risk
Low or no
risk
Degree of
delay/disab.
Delayed or
disabled
Mild delay or No delay or
disability
disability
Malnutrition
Moderate to
severe
Mild, making Normal
gains
nutrition
Health
status
Severely or Improved,
chronically ill but at risk
Services
Moderately
intensive
Least
intensive
Preventive &
basic care
Continuum of early childhood
services (continued)
Service
aspects
Most
intensive
Moderately
intensive
Least
intensive
Assessment
Intensive,
frequent
Regular,
Annual
less frequent
Locations
Home visits
& centre
Centre,
fewer visits
Centre only,
Groups only
Frequency
Frequent,
daily-weekly
Bi-weekly,
monthly
Upon
request only
Duration
Continuous
Depends on
child status
Upon
request only
Service
providers
Specialists,
Early Interventionists
Supervised
home
visitors
Supervised
parent
educators
Guidelines for establishing ECI
Systems
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ECI services represent far more than a new
organisational framework.
They require profound changes in ways of thinking
about:
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Children and how to maximise their potential;
Parental rights and empowerment; and
Professional competencies and roles in supporting parents and
children.
Guidelines then present: main
activities, guidance and comments
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Strategic planning
Initial design activities
Programme organisation and inter-institutional
relationships
Training activities
Programme implementation
Programme evaluation and monitoring
Preparing a Plan of Action
NIMH PROJECT TEAM 2001
Mrs. V.R.P. Sheilaja Rao
Principal Investigator
Dr. Jayanthi Narayan
Co-Investigator
Mrs. Lakshmi RavindraResearch Officer
Ms. Rama Cousik
Research Assistant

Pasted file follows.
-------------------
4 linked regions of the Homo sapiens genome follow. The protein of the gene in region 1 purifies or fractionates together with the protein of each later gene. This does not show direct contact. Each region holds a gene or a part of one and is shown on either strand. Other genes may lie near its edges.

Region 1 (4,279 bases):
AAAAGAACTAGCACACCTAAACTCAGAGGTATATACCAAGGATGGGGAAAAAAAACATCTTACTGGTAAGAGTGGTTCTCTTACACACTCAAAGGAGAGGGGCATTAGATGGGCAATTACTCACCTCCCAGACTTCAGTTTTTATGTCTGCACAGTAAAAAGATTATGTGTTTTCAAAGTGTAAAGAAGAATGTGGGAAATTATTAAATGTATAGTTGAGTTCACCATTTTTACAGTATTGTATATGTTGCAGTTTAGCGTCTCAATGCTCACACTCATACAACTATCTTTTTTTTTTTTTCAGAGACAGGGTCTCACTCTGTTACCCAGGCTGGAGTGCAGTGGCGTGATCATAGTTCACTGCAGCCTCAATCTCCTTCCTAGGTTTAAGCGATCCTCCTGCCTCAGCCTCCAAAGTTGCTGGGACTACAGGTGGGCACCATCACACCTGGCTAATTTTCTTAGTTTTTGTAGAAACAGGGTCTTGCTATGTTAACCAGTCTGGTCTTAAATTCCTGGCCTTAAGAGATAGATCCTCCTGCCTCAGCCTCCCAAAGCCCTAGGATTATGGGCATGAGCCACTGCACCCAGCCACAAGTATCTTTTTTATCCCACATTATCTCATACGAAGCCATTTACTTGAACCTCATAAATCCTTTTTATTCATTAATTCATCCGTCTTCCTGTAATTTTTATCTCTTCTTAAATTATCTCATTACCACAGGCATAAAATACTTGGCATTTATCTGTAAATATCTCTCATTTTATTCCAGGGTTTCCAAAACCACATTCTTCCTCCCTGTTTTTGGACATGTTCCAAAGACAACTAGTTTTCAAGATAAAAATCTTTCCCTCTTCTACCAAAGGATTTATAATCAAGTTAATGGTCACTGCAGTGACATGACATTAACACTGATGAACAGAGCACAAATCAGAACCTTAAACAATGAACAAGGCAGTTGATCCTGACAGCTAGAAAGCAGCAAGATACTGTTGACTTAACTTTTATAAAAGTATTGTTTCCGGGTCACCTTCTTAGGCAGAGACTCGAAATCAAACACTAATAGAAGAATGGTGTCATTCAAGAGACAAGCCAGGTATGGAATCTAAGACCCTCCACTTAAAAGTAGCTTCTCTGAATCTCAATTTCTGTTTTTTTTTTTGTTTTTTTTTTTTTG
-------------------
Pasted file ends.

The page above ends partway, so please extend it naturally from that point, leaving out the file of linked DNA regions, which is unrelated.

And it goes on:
NATIONAL INSTITUTE FOR THE MENTALLY HANDICAPPED
(Government of India, Ministry of Social Justice & Empowerment)
Manovikas Nagar P.O.Secunderabad 500 009, A.P,India
ECSE Curriculum Transaction
1.
2.
3.
4.
5.
6.
Shift from Medical to Educational Model by engaging
Multidisciplinary Team approach for Assessment,
Programming & Evaluation
Initiate Parent Training Programs for parents of students
attending ECSE prior to placement in Regular Pre Schools
Develop IEP & IFSP for School Readiness
To develop School Readiness schedule for individualised and
group learning by selecting customised placement in regular
and special school settings
Develop Transition Curriculum for shift from home to preschool
Adaptations in core and non – academic curricular tasks
Package Contents
1. CALENDAR
 10 months curriculum, month - wise objectives and
activities list with representative pictures.
 Activities are divided into 5 teaching strategies with
headings:
- CONVERSATION
(Green)
- GAMES
(Brown)
- SONGS
(Pink)
- STORY
(Blue)
- CREATIVE ACTIVITY
(Yellow)
2. ACTIVITY CARDS
Representative pictures, sequenced in steps to
teach activities from the calendar. Each step is
adapted to suite any disability condition with iconic
representation in order to make cards more teacher
friendly.
3. TEACHER’S MANUAL
Background details of various disability guidelines to
use the training package and impart tips to be used in
teaching strategies for the disabled in regular preschools.
Adapted ECSE Time Table
Day
10.30
11.00
(A.M.)
11.00
11.30
(A.M.)
11.30
12.00
(NOON)
12.00
12..30
(NOON)
12.30
01.00
(P.M.)
01.30
02.00
(P.M)
02.00
02.30
(P.M.)
02.30
03.00
(P.M.)
03.00
03.30
(P.M.)
MON
Music
My Family
Creativity
Out door
Games
TUE
Music
Story
Indoor
Games
Fine motor
CAI
Creativity
WED
Vegetables
Gardening
THU
Body parts
Indoor
Games
Creativity
Color concept
Creativity
Gardening
Picture
Reading
L
U
N
C
H
Rhyme
Vegetables
Body parts
Creativity
Color concept
Fine motor
Fine motor
Music
Out door
Games
Sand play
Fine motor
Picture
Reading
Out door
Games
Rhyme
Vegetables
Water play
Music
Out door
Games
FRI
Out door
Games
10.00 A.M. to 10.30 A.M. Prayer, Yoga and Physical Exercises
CAI
Fine motor
Saturday and Sunday Holidays
Thank you!